Skip to main content

DNA analysis to confirm octopus species present in catch from Southwest Madagascar fishery.

  • Over 100 octopus samples to be collected and analysed.
  • Supporting improvements in octopus fishery management across Southwest Indian Ocean region.

Start date: April 2023


Student Research Grant


Cretus Joseph Mtonga, Leibniz Centre for Tropical Marine Research, Germany


Southwestern Madagascar octopus fishery

Clarifying composition of octopus catch

Until recently, catch from the Southwestern Madagascar octopus fishery was thought to consist of a single species, the Day octopus (Octopus cyanea). However, research has suggested at least one other species may be present.

A new study, supported by the MSC’s Ocean Stewardship Fund, will identify whether multiple species of octopus occur. This will allow for more accurate stock assessments to be carried out and contribute to the development of management measures to prevent overfishing.

The long-term health of the stock is vital to the coastal communities that depend on the octopus fishery for an income and a source of food. Octopus fishing is a particularly crucial livelihood for women, who have limited means of earning money.

Genetic ‘barcodes’ to determine diversity

Cretus Joseph Mtonga, a PhD Student at the Leibniz Centre for Tropical Marine Research, will carry out genetic tests on over 100 samples of octopus from the Southwest Madagascar fishery.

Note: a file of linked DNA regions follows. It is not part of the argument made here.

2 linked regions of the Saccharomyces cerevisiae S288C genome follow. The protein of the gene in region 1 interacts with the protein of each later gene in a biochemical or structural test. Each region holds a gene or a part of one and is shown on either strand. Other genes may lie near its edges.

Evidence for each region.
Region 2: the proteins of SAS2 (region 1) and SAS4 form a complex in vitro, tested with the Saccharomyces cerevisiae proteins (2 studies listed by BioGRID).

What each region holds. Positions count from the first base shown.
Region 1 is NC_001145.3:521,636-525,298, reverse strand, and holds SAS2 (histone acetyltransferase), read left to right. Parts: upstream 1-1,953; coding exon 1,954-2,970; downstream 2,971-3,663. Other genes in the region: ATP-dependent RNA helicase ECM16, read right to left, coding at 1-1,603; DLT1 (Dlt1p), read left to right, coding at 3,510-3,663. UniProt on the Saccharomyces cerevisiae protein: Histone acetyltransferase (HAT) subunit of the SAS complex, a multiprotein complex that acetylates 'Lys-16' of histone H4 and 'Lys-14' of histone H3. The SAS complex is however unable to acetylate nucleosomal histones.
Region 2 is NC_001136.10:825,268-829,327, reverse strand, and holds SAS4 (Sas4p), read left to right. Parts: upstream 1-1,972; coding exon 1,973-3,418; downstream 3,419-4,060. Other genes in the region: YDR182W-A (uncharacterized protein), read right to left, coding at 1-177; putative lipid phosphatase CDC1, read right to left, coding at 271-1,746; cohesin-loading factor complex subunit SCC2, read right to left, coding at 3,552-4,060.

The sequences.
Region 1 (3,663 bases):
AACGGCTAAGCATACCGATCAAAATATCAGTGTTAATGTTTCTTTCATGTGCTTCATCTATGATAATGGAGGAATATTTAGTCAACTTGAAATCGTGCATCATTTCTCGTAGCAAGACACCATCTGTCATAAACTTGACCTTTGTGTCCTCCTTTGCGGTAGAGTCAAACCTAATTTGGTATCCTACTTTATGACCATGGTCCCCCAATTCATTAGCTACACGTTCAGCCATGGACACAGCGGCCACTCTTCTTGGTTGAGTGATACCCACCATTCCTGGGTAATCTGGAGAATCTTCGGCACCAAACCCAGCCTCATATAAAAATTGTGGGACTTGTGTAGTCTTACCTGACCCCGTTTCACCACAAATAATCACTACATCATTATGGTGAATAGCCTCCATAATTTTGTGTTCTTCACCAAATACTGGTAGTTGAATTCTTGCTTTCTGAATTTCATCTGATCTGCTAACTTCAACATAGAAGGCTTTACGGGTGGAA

DNA from each tissue sample will be analysed through a technique known as ‘genetic barcoding’ to establish whether different species of octopus are present. The genetic sequences will be compared against a database of octopus DNA gathered from fisheries in East Madagascar, Kenya, Tanzania and Mozambique to identify exactly which species have been caught.

As well as advancing understanding of species diversity within the fishery, better identification of different octopus species will help ensure products are accurately labelled when sold.

Young man in white labcoat and blue surgical gloves standing at counter with DNA extraction machinery

© Debora Benjamen

“This fund provides an opportunity for early career researchers like me to [carry out] applied research that has a direct impact on ocean sustainability.”

Cretus Joseph Mtonga

Leibniz Centre for Tropical Marine Research

Improving octopus management at scale

The Southwest Madagascar Fishery is currently part of a Fisheries Improvement Project, and the findings from the research will support efforts to meet the requirements of the MSC Fisheries Standard.

The study will also contribute to wider ambitions across the entire Southwest Indian Ocean region to better understand the genetic structure of octopus stocks and drive improvements in sustainable fisheries management.